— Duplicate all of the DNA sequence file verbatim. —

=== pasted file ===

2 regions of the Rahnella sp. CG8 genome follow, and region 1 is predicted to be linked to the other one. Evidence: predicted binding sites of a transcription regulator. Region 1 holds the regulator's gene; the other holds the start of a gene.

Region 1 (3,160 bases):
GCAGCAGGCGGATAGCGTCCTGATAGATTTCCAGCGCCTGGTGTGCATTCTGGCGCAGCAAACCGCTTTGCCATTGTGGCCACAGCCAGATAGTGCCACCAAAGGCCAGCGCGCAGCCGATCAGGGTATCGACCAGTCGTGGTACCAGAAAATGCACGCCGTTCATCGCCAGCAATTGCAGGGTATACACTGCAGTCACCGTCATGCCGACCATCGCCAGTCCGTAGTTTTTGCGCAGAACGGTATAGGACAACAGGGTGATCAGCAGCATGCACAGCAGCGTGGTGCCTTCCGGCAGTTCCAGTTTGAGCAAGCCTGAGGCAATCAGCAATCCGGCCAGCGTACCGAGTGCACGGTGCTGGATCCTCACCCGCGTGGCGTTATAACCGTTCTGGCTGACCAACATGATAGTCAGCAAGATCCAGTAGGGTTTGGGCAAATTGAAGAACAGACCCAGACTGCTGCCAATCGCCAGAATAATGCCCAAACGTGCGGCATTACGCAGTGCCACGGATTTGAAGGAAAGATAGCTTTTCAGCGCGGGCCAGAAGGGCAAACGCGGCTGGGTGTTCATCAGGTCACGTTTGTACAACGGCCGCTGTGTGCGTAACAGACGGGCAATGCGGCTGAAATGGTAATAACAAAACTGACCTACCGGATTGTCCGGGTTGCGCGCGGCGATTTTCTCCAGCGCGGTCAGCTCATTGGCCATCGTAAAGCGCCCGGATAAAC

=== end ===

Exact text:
2 regions of the Rahnella sp. CG8 genome follow, and region 1 is predicted to be linked to the other one. Evidence: predicted binding sites of a transcription regulator. Region 1 holds the regulator's gene; the other holds the start of a gene.

Region 1 (3,160 bases):
GCAGCAGGCGGATAGCGTCCTGATAGATTTCCAGCGCCTGGTGTGCATTCTGGCGCAGCAAACCGCTTTGCCATTGTGGCCACAGCCAGATAGTGCCACCAAAGGCCAGCGCGCAGCCGATCAGGGTATCGACCAGTCGTGGTACCAGAAAATGCACGCCGTTCATCGCCAGCAATTGCAGGGTATACACTGCAGTCACCGTCATGCCGACCATCGCCAGTCCGTAGTTTTTGCGCAGAACGGTATAGGACAACAGGGTGATCAGCAGCATGCACAGCAGCGTGGTGCCTTCCGGCAGTTCCAGTTTGAGCAAGCCTGAGGCAATCAGCAATCCGGCCAGCGTACCGAGTGCACGGTGCTGGATCCTCACCCGCGTGGCGTTATAACCGTTCTGGCTGACCAACATGATAGTCAGCAAGATCCAGTAGGGTTTGGGCAAATTGAAGAACAGACCCAGACTGCTGCCAATCGCCAGAATAATGCCCAAACGTGCGGCATTACGCAGTGCCACGGATTTGAAGGAAAGATAGCTTTTCAGCGCGGGCCAGAAGGGCAAACGCGGCTGGGTGTTCATCAGGTCACGTTTGTACAACGGCCGCTGTGTGCGTAACAGACGGGCAATGCGGCTGAAATGGTAATAACAAAACTGACCTACCGGATTGTCCGGGTTGCGCGCGGCGATTTTCTCCAGCGCGGTCAGCTCATTGGCCATCGTAAAGCGCCCGGATAAAC